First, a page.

ISSN 2300-1682

Central and Eastern European Migration Review

Special Section

Abstract  

This editorial introduction sets the scene for the special section of 6 papers on new migration trends in the Western Balkans. The paper is in 2 parts. The first reviews the history and geography of migration from the 6 countries of the region (WB6). The 5 successor states of the former Yugoslavia (Bosnia and Herzegovina, Kosovo, Montenegro, North Macedonia and Serbia) have a similar migration profile, shaped by postwar labour migration to Germany, Austria and Switzerland, whilst Albania’s mass migration is more recent – since 1990 – and directed mainly to Italy and Greece. Whilst labour migrations dominated the 1960s and 1970s (the 1990s in Albania) and refugee movements accompanied the break-up of Yugoslavia, recent migration trends are more diverse, including especially highly educated young people and students, as well as transit migrants from the Middle East and other source countries. Most WB6 countries have policies to manage their migrations and mobilise return and the diasporas for development but, in practice, these measures are not effective. The second part of this introductory paper provides an integrated overview of the 6 papers, sequenced in a way that moves from the general (covering the region as a whole) to the particular situations of individual countries regarding such topics as the changing profile of migration, student migration, return migration and gender perspectives.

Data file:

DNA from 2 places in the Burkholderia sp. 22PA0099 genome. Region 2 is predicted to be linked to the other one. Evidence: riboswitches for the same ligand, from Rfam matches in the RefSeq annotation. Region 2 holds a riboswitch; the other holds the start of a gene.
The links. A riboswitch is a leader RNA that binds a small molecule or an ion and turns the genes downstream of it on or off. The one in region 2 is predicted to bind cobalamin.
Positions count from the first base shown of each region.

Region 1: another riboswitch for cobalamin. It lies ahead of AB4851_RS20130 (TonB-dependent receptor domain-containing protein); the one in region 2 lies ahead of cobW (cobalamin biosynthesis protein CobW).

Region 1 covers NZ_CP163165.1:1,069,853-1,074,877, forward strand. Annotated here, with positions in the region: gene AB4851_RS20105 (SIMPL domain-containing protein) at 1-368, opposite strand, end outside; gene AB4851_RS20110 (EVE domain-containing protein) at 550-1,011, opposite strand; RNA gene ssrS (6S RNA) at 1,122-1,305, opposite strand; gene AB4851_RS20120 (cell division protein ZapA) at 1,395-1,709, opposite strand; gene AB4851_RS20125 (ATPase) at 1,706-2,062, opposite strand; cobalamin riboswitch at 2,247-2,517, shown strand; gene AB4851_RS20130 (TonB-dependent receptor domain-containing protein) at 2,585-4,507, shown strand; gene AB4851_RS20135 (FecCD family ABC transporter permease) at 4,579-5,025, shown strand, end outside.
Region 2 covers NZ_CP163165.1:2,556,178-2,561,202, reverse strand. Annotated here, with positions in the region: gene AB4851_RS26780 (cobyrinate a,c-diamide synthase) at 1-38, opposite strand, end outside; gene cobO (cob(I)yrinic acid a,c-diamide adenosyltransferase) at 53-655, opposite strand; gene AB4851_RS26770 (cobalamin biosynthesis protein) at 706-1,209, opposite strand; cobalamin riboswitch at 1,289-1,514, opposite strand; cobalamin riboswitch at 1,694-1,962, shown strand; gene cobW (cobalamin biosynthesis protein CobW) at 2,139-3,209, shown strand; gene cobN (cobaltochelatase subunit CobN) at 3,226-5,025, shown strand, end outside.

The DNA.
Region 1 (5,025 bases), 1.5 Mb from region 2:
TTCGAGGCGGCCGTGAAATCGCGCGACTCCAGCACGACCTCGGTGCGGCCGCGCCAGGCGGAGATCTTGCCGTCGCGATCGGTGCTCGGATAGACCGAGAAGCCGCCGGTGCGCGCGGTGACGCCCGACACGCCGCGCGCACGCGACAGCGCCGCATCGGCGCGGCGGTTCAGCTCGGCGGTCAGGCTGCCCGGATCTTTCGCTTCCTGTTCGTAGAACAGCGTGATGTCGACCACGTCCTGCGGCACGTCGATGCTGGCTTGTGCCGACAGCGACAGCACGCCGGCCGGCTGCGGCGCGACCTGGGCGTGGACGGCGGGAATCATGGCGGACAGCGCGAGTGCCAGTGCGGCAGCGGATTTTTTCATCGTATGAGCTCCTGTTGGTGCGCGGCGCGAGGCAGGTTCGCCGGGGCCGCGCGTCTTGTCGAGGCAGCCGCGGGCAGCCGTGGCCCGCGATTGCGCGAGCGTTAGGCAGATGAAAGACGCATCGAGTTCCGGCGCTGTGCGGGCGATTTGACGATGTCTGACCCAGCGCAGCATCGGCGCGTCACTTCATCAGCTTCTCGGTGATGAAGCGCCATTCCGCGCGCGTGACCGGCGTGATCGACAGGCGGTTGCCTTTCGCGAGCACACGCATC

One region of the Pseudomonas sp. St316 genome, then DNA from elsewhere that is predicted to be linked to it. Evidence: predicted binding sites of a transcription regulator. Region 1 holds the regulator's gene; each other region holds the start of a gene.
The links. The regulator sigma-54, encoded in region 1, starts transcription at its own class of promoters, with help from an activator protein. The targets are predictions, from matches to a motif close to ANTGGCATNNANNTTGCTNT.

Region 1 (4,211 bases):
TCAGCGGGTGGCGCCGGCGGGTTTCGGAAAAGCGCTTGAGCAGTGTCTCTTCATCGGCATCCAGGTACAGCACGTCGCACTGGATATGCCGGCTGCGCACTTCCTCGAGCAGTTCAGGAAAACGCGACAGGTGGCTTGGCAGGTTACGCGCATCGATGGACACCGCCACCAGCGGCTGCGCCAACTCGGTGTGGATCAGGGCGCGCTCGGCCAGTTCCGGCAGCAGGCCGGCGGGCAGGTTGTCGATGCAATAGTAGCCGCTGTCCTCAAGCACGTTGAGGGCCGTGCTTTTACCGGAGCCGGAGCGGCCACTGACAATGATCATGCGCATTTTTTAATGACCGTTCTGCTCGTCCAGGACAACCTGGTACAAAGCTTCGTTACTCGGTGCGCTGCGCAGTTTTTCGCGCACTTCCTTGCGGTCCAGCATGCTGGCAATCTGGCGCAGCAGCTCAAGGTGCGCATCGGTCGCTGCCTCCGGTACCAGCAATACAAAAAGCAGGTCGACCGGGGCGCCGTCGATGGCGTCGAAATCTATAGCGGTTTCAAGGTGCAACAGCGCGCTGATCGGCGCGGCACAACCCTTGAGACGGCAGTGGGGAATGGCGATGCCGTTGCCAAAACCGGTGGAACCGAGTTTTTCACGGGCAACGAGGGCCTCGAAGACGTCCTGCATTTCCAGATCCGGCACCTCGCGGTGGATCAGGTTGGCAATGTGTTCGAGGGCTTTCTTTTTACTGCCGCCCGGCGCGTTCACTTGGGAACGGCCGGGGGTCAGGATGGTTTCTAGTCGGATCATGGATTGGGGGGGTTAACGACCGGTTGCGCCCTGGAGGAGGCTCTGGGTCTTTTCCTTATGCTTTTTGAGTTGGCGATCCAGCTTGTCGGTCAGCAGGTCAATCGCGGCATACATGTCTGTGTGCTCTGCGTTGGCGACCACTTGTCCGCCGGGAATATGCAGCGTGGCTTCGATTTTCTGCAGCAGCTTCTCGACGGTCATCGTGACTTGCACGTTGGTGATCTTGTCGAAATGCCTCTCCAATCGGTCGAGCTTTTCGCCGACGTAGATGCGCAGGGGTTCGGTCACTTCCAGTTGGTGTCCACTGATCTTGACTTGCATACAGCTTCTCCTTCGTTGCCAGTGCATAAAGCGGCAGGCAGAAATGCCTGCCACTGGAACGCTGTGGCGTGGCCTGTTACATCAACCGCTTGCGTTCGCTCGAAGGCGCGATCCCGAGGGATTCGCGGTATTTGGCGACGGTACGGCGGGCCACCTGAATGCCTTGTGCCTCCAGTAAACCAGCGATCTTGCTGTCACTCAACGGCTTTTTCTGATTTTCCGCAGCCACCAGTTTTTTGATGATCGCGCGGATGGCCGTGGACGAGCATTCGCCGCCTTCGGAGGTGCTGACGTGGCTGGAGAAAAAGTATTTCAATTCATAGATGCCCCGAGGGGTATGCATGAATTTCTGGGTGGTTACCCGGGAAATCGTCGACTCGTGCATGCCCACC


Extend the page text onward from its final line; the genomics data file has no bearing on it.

Abstract  

The global Covid-19 pandemic exacerbated the vulnerable situation of people on the move and other migrant groups at a time when the usual spatial routes were disrupted and mobility was restricted for much of the world’s population. However, while mobility was halted for some groups of migrants (e.g., in reception centres), migrant workers faced somewhat contradictory treatment by different governments, reflecting the ‘need’ for migrant workers in certain sectors of the economy. The article provides an analysis of such paradoxes in European migration and mobility policies. It focuses on the situation of people on the move on the so-called ‘Balkan route’ and two categories of temporary workers in the European Union: posted workers and agricultural workers. Its main argument is that, despite hierarchies of different mobility practices, both groups remained largely marginalised and such inequalities made some populations structurally vulnerable in different ways.

 

Abstract  

The Western Balkan countries have been faced with a rising outward mobility of health professionals, driven by the increasing demand for this category of worker, especially in European countries. Labour-market imbalances are pushing many health professionals to leave the Western Balkan region. As a consequence, shortages of health professionals are looming and access to health services in the region is put under strain. The purpose of this study is to shed light on the recent pattern of mobility of health professionals from Western Balkan (WB) countries. A gravity model is implemented to analyse the push-and-pull factors of mobility during 2000–2019 and towards European countries. The analysis finds that income differentials between WB and European countries are strong pull factors. Additionally, policy changes in the destination countries shape the mobility patterns and several European countries, especially Germany, have benefited from the mobility of health professionals from WB countries.

 

Abstract